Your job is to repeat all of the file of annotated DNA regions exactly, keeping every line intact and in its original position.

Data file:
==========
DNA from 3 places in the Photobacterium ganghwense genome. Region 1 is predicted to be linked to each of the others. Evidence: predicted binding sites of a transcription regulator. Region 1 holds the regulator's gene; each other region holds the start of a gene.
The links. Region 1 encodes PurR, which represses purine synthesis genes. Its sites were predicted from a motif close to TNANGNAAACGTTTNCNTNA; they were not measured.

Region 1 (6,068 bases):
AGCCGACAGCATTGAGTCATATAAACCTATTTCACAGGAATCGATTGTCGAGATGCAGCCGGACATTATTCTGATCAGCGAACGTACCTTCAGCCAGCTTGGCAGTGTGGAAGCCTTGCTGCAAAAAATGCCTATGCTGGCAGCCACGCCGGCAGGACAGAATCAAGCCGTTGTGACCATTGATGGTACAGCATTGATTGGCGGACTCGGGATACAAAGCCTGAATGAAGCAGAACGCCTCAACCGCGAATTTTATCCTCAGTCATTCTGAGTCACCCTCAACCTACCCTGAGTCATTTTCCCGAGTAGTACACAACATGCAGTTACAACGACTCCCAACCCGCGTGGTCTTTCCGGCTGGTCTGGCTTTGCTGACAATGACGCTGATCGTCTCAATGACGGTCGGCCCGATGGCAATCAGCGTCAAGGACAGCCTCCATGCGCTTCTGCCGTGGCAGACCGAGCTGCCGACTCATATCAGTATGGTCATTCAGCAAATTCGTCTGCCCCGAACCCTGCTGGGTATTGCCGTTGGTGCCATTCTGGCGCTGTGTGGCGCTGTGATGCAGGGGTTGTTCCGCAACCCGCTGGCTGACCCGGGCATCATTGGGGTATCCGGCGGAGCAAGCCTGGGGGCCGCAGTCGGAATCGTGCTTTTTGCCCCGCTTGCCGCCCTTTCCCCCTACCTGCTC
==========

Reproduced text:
DNA from 3 places in the Photobacterium ganghwense genome. Region 1 is predicted to be linked to each of the others. Evidence: predicted binding sites of a transcription regulator. Region 1 holds the regulator's gene; each other region holds the start of a gene.
The links. Region 1 encodes PurR, which represses purine synthesis genes. Its sites were predicted from a motif close to TNANGNAAACGTTTNCNTNA; they were not measured.

Region 1 (6,068 bases):
AGCCGACAGCATTGAGTCATATAAACCTATTTCACAGGAATCGATTGTCGAGATGCAGCCGGACATTATTCTGATCAGCGAACGTACCTTCAGCCAGCTTGGCAGTGTGGAAGCCTTGCTGCAAAAAATGCCTATGCTGGCAGCCACGCCGGCAGGACAGAATCAAGCCGTTGTGACCATTGATGGTACAGCATTGATTGGCGGACTCGGGATACAAAGCCTGAATGAAGCAGAACGCCTCAACCGCGAATTTTATCCTCAGTCATTCTGAGTCACCCTCAACCTACCCTGAGTCATTTTCCCGAGTAGTACACAACATGCAGTTACAACGACTCCCAACCCGCGTGGTCTTTCCGGCTGGTCTGGCTTTGCTGACAATGACGCTGATCGTCTCAATGACGGTCGGCCCGATGGCAATCAGCGTCAAGGACAGCCTCCATGCGCTTCTGCCGTGGCAGACCGAGCTGCCGACTCATATCAGTATGGTCATTCAGCAAATTCGTCTGCCCCGAACCCTGCTGGGTATTGCCGTTGGTGCCATTCTGGCGCTGTGTGGCGCTGTGATGCAGGGGTTGTTCCGCAACCCGCTGGCTGACCCGGGCATCATTGGGGTATCCGGCGGAGCAAGCCTGGGGGCCGCAGTCGGAATCGTGCTTTTTGCCCCGCTTGCCGCCCTTTCCCCCTACCTGCTC